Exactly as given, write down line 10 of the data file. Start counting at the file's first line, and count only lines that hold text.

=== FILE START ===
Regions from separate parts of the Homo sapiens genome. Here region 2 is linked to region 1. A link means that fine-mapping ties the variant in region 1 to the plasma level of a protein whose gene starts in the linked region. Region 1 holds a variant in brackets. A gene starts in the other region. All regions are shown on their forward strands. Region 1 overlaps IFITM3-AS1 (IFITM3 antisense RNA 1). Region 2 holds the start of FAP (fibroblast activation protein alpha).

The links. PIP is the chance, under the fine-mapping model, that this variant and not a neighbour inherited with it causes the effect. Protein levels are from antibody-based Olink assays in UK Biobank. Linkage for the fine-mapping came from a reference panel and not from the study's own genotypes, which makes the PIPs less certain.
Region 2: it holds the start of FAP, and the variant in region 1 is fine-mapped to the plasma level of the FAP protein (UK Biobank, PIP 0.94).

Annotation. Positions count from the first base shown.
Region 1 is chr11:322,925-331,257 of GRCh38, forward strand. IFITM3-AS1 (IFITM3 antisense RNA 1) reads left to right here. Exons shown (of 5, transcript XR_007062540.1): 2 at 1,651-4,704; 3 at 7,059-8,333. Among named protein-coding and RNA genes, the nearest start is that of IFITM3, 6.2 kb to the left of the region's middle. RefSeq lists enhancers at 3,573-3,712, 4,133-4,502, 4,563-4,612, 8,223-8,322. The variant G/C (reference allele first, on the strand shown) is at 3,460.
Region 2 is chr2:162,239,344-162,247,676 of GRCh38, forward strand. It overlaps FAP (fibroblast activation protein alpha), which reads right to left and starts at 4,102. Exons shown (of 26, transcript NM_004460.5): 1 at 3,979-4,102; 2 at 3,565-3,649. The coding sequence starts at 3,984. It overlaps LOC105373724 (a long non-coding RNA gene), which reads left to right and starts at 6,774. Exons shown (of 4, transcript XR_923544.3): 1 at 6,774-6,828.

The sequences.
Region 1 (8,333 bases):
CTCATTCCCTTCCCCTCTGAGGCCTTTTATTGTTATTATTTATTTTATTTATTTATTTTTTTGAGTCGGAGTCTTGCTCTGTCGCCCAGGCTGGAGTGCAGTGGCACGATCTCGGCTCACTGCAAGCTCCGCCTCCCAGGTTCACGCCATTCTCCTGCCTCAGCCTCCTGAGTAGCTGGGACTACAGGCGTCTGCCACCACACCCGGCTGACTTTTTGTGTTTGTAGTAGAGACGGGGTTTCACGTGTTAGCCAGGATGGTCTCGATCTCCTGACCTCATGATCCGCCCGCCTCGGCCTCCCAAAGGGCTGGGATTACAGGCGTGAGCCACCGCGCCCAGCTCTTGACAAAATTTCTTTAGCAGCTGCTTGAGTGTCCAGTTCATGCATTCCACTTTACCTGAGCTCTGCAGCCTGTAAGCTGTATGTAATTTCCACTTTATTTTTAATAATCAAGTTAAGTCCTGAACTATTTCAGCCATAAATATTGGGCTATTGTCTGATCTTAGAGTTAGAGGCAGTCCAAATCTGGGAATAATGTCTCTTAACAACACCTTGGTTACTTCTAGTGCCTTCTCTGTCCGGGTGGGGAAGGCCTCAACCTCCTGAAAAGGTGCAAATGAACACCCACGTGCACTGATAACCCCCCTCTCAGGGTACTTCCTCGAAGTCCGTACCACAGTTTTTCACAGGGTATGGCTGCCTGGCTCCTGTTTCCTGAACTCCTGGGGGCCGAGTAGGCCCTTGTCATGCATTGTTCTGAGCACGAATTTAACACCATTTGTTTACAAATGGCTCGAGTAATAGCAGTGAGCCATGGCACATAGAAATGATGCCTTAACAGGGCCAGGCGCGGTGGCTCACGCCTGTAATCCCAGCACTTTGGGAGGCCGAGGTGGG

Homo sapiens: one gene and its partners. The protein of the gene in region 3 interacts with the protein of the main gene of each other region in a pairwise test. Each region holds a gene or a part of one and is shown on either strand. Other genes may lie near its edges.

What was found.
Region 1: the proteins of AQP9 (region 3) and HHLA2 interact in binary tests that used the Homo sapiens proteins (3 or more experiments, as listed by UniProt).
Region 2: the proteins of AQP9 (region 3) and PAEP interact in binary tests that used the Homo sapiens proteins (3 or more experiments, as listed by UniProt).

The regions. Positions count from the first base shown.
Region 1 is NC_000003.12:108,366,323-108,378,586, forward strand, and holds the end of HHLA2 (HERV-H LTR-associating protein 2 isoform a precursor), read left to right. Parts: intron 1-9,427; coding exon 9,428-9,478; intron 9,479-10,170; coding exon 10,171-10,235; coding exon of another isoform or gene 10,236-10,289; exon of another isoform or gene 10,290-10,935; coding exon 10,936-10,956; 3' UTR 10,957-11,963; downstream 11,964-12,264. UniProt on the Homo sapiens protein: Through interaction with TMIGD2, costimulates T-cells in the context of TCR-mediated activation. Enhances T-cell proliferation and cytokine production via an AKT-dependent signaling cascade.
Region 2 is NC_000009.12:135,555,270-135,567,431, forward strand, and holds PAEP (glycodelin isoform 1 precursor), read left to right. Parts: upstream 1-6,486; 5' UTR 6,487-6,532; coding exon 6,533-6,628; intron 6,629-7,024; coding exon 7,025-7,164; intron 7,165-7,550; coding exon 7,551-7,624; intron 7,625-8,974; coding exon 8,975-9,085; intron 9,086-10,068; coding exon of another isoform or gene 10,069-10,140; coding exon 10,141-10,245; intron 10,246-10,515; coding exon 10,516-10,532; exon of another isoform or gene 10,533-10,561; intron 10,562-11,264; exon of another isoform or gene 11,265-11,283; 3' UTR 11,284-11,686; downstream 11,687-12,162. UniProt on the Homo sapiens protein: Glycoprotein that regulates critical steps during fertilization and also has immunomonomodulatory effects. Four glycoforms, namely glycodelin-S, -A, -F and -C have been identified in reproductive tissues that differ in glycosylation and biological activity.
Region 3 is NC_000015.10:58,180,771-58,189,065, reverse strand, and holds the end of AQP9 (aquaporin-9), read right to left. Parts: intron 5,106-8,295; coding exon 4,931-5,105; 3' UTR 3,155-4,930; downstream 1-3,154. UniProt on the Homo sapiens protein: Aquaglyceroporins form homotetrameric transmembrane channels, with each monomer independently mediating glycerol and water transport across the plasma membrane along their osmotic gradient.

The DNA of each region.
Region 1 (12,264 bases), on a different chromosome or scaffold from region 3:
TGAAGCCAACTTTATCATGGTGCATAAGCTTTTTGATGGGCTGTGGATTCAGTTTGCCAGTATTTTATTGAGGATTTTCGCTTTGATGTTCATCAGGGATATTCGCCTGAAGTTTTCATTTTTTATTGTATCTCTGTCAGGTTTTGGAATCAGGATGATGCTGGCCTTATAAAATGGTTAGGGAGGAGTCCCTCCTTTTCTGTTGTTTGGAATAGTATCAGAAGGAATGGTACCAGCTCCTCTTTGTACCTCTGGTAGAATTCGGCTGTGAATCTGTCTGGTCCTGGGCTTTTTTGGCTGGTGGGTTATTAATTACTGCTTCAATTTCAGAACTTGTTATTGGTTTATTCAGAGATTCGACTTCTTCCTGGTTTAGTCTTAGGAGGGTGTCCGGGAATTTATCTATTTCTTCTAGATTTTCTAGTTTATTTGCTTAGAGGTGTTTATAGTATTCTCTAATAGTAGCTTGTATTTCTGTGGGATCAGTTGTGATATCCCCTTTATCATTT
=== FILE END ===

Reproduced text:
Homo sapiens: one gene and its partners. The protein of the gene in region 3 interacts with the protein of the main gene of each other region in a pairwise test. Each region holds a gene or a part of one and is shown on either strand. Other genes may lie near its edges.